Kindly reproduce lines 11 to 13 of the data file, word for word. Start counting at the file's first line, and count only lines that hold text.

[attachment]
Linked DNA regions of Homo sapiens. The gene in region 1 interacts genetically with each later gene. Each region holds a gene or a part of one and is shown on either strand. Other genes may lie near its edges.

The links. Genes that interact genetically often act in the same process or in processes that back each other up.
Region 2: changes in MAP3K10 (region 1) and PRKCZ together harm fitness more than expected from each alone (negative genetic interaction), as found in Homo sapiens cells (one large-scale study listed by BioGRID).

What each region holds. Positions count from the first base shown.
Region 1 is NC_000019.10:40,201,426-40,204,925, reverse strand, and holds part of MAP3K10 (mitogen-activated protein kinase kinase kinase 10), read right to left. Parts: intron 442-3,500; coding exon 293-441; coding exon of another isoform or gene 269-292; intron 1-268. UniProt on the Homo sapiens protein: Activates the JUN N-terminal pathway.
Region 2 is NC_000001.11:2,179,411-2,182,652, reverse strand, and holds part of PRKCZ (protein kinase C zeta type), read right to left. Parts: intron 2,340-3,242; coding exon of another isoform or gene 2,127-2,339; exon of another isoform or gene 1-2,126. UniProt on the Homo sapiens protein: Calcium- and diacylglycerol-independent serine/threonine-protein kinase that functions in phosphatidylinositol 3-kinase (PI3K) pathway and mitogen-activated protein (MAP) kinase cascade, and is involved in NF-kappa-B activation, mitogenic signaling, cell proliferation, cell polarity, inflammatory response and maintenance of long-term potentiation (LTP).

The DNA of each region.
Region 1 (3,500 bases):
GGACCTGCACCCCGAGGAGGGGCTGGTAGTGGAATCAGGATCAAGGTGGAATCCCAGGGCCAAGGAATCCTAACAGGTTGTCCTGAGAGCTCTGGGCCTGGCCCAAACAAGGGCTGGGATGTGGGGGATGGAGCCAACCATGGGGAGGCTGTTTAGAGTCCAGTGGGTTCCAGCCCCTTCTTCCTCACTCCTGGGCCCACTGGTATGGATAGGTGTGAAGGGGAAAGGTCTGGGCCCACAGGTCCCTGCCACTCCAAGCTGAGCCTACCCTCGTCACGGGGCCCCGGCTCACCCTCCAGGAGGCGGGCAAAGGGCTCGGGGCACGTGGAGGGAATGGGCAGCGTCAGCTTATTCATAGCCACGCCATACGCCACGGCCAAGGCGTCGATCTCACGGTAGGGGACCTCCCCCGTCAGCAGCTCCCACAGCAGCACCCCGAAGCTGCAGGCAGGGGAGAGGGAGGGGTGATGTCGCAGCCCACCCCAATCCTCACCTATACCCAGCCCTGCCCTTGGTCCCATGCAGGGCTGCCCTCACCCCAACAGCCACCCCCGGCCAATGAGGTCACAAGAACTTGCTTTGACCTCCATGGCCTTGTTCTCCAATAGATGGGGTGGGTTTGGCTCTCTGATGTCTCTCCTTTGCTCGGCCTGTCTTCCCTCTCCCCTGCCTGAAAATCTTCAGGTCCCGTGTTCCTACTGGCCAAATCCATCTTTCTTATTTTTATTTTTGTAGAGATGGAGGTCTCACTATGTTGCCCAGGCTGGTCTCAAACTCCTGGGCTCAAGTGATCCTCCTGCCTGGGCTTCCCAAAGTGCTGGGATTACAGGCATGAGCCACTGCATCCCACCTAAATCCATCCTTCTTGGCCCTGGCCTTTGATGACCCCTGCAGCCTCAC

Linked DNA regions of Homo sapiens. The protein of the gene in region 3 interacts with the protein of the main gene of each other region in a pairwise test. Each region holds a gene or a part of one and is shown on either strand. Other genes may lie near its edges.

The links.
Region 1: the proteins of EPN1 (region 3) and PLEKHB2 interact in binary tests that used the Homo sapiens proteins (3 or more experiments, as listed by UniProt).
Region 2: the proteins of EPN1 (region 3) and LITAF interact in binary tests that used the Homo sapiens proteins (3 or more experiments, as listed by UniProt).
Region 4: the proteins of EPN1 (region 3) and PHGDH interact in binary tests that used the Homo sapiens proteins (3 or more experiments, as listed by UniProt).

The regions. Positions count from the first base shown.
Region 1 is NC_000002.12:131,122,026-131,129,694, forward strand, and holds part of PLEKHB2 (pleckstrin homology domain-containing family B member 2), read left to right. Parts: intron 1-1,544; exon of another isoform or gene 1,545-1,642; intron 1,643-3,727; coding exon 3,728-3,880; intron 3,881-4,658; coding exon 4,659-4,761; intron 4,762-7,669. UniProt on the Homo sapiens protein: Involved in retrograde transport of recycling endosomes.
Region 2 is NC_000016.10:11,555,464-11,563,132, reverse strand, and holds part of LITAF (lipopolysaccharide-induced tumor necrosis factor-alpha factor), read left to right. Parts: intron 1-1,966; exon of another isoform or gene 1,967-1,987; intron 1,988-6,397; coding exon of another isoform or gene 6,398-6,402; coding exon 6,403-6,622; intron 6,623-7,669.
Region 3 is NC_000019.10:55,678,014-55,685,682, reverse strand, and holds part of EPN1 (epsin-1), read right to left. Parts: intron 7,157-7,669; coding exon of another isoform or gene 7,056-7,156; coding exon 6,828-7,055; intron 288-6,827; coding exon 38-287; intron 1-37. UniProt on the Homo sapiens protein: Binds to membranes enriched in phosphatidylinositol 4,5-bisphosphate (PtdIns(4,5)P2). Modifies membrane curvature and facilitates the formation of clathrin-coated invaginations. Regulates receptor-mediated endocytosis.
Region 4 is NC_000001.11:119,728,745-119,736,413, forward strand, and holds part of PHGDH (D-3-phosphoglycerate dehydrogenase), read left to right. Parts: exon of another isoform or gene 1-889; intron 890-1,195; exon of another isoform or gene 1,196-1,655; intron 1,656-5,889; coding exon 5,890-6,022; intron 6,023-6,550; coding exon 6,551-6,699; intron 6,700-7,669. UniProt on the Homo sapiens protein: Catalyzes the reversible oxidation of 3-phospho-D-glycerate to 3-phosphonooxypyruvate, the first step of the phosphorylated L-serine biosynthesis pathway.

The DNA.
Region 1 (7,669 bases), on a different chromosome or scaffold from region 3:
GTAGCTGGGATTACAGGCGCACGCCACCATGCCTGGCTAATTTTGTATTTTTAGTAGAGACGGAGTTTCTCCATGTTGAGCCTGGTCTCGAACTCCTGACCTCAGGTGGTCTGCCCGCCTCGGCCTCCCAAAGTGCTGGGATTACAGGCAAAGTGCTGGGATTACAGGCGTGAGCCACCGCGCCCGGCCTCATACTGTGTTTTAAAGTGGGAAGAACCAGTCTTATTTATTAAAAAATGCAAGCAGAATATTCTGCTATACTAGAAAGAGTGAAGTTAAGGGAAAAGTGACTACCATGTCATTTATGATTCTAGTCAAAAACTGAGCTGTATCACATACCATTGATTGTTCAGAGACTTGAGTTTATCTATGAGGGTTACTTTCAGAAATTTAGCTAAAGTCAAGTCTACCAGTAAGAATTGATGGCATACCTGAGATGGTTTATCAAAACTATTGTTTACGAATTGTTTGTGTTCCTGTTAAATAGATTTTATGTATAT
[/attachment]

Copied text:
The links.
Region 1: the proteins of EPN1 (region 3) and PLEKHB2 interact in binary tests that used the Homo sapiens proteins (3 or more experiments, as listed by UniProt).
Region 2: the proteins of EPN1 (region 3) and LITAF interact in binary tests that used the Homo sapiens proteins (3 or more experiments, as listed by UniProt).